Local Drinks, Cusco
Most people traveling to the higher climes of Peru have already heard of "Mate de Coca" tea and its benefits which are said to help travelers adjust to the altitude and thin air of the Andes. Even upon arriving at Cusco's Alejandro Velasco Astete International Airport, you'll see lots of businesses inside the airport which offer mate de coca tea to lure customers, and businesses which sold it directly --- either the deep green coca leaves themselves or other versions of them.
Archaeological evidence supports the fact that the use of coca leaves by Andean cultures has a very long history not only in Peru, but also in other nearby South America countries. Some believe it's been used for thousands of years. Historical evidence also indicates that Incas and their predecessors were known to have used coca since traces have been found in mummies and in characterizations on pottery. Prior to the advent of anaesthetics, coca leaves are thought to have been used in the treatment of broken bones, childbirth, and even complicated operations on the skull.
Obviously, the practice continues today of drinking mate de coca tea and it is seen as a traditional drink although it is still thought to have many medical uses. It is often used as a stimulant to overcome fatigue, hunger, or thirst, but it is widely used to ameliorate the effects of altitude sickness which seems to be the most prevalent reason for its use today.
My first experience with mate de coca tea was during the lunch we were having at The Center for Traditional Textiles in Chinchero where the altitude is said to be about 12,500 ft. Many of us were feelings the effects of the altitude so we were offered the tea which came in the form of whole leaves in boiled water. As previously mentioned, it did not seem to make a difference in my case. However, who knows what I would have felt like had I not had the tea! It surprised me that while in the Sacred Valley when I was ordering hot tea several times I was asked if I wanted regular black tea or mate de coca tea.
It's very important to note that in most, if not all, other South American countries and most certainly in the USA, coca leaves in any form are considered to be a prohibited narcotic and not allowed to be transported over the border. As nearly every hotel we stayed in offered tea-making facilities in the rooms, mate de coca tea bags came as a standard. I had kept several tea bags to take home thinking nothing more of it. On our day of departure from Peru, it finally (and most thankfully) occurred to me that bringing coca leaves or coca tea home would be a crime and most likely drug-sniffing dogs would find it in my luggage!! It is not worth taking this chance!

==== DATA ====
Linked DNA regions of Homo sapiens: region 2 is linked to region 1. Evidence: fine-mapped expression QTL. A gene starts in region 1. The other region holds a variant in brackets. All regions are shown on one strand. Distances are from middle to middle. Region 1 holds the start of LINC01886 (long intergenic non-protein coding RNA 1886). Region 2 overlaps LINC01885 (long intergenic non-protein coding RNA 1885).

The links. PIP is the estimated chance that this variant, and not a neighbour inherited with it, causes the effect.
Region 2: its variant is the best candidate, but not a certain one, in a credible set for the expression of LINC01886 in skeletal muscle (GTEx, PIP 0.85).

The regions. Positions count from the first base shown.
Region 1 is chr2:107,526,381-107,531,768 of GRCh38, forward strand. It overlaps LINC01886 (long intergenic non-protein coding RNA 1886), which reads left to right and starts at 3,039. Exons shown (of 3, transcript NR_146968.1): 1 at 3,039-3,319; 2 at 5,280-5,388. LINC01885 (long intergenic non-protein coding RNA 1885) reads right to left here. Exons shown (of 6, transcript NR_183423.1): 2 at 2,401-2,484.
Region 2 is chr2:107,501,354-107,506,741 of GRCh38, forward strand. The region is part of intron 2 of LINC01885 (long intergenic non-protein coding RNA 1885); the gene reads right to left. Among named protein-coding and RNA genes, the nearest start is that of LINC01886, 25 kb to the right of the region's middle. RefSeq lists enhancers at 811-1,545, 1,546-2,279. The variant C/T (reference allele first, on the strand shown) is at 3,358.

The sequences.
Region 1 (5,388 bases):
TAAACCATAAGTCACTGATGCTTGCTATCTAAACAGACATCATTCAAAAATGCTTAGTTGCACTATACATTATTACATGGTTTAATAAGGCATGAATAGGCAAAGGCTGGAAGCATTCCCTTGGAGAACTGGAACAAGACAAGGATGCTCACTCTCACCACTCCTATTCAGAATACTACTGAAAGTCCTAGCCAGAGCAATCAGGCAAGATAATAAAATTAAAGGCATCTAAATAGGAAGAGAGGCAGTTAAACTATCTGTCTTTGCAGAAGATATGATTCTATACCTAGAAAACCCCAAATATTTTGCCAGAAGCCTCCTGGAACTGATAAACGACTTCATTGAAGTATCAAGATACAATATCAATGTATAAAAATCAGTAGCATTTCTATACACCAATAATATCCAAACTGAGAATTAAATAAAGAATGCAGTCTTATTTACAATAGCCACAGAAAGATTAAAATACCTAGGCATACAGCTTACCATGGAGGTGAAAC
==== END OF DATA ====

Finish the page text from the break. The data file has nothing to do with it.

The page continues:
After visiting the Center for Traditional Textiles in Chinchero, the we wouldn't be in Cusco again for several days, but when we returned our first visit in the city was to the Plaza de Armas.
Mate de Coca or Coca Leaf Tea is a brew of leaves from the locally grown coca shrub. Well the same coca leaves are used to make cocaine - so it's no small wonder that this herb has been attributed medicinal properties from a cure for altitude sickness to a anti-depressant.
Mate de coca is served at breakfast, lunch and dinner as a regular beverage all over Peru. Containing trace amounts of cocaine, drinking of this tea will help blood circulation and hence alleviate the symtoms caused by high alltitude.
Coca leaves are steeped in hot water for a few minutes and the resulting brew (sans leaves) is drunk like regular tea. Sugar can be added since the mate tends to be on the bitter side of the taste spectrum.
These leaves can also be chewed but beware, you can get spiked on it!
Throughout the Sacred Valley, you will see small businesses and private homes with red flags or balloons hanging on a stick outside the building. These flags indicate that this home or store brews and sells chicha. Chicha is a popular local drink which is fermented maize beer that is served warm. You will also see chicha for sale at some markets.
Although I was curious, I did not try it. At the markets, it is served in a glass out of a jug and you drink it right there. This glass is reused for the next customer (although it is rinsed out in a bucket of water in between).
Chicha is a corn beer with a modest alcohol content. Each kind of corn (and they have many) gives the chicha a little different taste. The one I tried had a flavor almost like a mild cider--I liked it. Some places also offer chicha mixed with strawberry juice--I preferred it plain.
Establishments have a flag--or even a ball of colored plastic--on a pole to show that they have chicha ready to serve.
A Pisco Sour is a cocktail containing pisco (8 parts), lemon or lime juice (4 parts), egg whites 1, simple syrup (3 parts), and bitters 1 dash. All but the bitters are shaken vigorously and the bitters are added to the resultant foam as a garnish.
Pisco is a colorless or yellowish-to-amber colored grape brandy produced in winemaking regions of Peru and Chile. It is said to have originated from the prohibition of producing wine from grapes introduced by the Spahish.
Peruvian home brew- I didnt like it, but tried it. Somewhat thick & white, served in a big glass. Look for houses on the roadside with little red flags- this means they brew chicha. Drop by and ask for a glass....but remember drinking & driving- so be careful. Chicha is used in ceramonies and consumed by locals.
The local beer of Cusco is Cuscuena and one of the country's very best. It went well with the local spicy foods and sunny arid climate.
Coca Tea is a famous drink in the Andes. It is made by boiling Coca leaves. It is used to reduce the effects of altitude sickness which can be helpful in Cuzco since its over 10,000 ft up.
Inca Kola is Peru's version of Coca Cola and it is really good it has a kind of bubble gum like flavor but is hard to describe.